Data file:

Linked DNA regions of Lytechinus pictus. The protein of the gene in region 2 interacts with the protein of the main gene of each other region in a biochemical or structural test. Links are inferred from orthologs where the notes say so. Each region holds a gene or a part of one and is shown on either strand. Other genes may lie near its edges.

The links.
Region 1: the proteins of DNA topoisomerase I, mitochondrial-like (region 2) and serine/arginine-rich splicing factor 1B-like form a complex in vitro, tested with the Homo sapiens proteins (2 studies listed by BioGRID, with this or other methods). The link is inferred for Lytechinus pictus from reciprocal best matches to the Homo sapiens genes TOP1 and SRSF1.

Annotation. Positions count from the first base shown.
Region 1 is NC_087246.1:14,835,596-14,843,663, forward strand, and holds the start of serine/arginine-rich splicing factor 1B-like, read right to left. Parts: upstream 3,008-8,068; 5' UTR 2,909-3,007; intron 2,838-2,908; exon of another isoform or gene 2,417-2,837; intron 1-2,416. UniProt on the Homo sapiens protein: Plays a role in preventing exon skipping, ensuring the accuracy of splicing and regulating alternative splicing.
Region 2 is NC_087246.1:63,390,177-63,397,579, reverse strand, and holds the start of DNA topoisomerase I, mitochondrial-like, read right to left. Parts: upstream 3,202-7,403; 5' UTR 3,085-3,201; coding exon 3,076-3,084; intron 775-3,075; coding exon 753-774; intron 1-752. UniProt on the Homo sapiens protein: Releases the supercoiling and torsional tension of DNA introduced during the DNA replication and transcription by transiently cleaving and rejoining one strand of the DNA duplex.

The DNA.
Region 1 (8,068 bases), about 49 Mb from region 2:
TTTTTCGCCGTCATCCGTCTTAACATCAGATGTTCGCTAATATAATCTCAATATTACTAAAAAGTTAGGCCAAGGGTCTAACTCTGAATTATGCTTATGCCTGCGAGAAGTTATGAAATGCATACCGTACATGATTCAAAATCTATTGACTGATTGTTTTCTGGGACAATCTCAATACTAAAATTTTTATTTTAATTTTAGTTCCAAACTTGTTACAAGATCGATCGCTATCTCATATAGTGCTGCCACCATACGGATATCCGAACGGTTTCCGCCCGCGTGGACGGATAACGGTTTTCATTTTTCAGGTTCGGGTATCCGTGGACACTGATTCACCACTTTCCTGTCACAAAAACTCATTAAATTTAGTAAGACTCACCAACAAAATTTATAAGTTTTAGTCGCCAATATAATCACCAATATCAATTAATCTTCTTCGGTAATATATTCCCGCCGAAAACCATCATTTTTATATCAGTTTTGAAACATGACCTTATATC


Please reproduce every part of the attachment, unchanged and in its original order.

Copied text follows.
Linked DNA regions of Lytechinus pictus. The protein of the gene in region 2 interacts with the protein of the main gene of each other region in a biochemical or structural test. Links are inferred from orthologs where the notes say so. Each region holds a gene or a part of one and is shown on either strand. Other genes may lie near its edges.

The links.
Region 1: the proteins of DNA topoisomerase I, mitochondrial-like (region 2) and serine/arginine-rich splicing factor 1B-like form a complex in vitro, tested with the Homo sapiens proteins (2 studies listed by BioGRID, with this or other methods). The link is inferred for Lytechinus pictus from reciprocal best matches to the Homo sapiens genes TOP1 and SRSF1.

Annotation. Positions count from the first base shown.
Region 1 is NC_087246.1:14,835,596-14,843,663, forward strand, and holds the start of serine/arginine-rich splicing factor 1B-like, read right to left. Parts: upstream 3,008-8,068; 5' UTR 2,909-3,007; intron 2,838-2,908; exon of another isoform or gene 2,417-2,837; intron 1-2,416. UniProt on the Homo sapiens protein: Plays a role in preventing exon skipping, ensuring the accuracy of splicing and regulating alternative splicing.
Region 2 is NC_087246.1:63,390,177-63,397,579, reverse strand, and holds the start of DNA topoisomerase I, mitochondrial-like, read right to left. Parts: upstream 3,202-7,403; 5' UTR 3,085-3,201; coding exon 3,076-3,084; intron 775-3,075; coding exon 753-774; intron 1-752. UniProt on the Homo sapiens protein: Releases the supercoiling and torsional tension of DNA introduced during the DNA replication and transcription by transiently cleaving and rejoining one strand of the DNA duplex.

The DNA.
Region 1 (8,068 bases), about 49 Mb from region 2:
TTTTTCGCCGTCATCCGTCTTAACATCAGATGTTCGCTAATATAATCTCAATATTACTAAAAAGTTAGGCCAAGGGTCTAACTCTGAATTATGCTTATGCCTGCGAGAAGTTATGAAATGCATACCGTACATGATTCAAAATCTATTGACTGATTGTTTTCTGGGACAATCTCAATACTAAAATTTTTATTTTAATTTTAGTTCCAAACTTGTTACAAGATCGATCGCTATCTCATATAGTGCTGCCACCATACGGATATCCGAACGGTTTCCGCCCGCGTGGACGGATAACGGTTTTCATTTTTCAGGTTCGGGTATCCGTGGACACTGATTCACCACTTTCCTGTCACAAAAACTCATTAAATTTAGTAAGACTCACCAACAAAATTTATAAGTTTTAGTCGCCAATATAATCACCAATATCAATTAATCTTCTTCGGTAATATATTCCCGCCGAAAACCATCATTTTTATATCAGTTTTGAAACATGACCTTATATC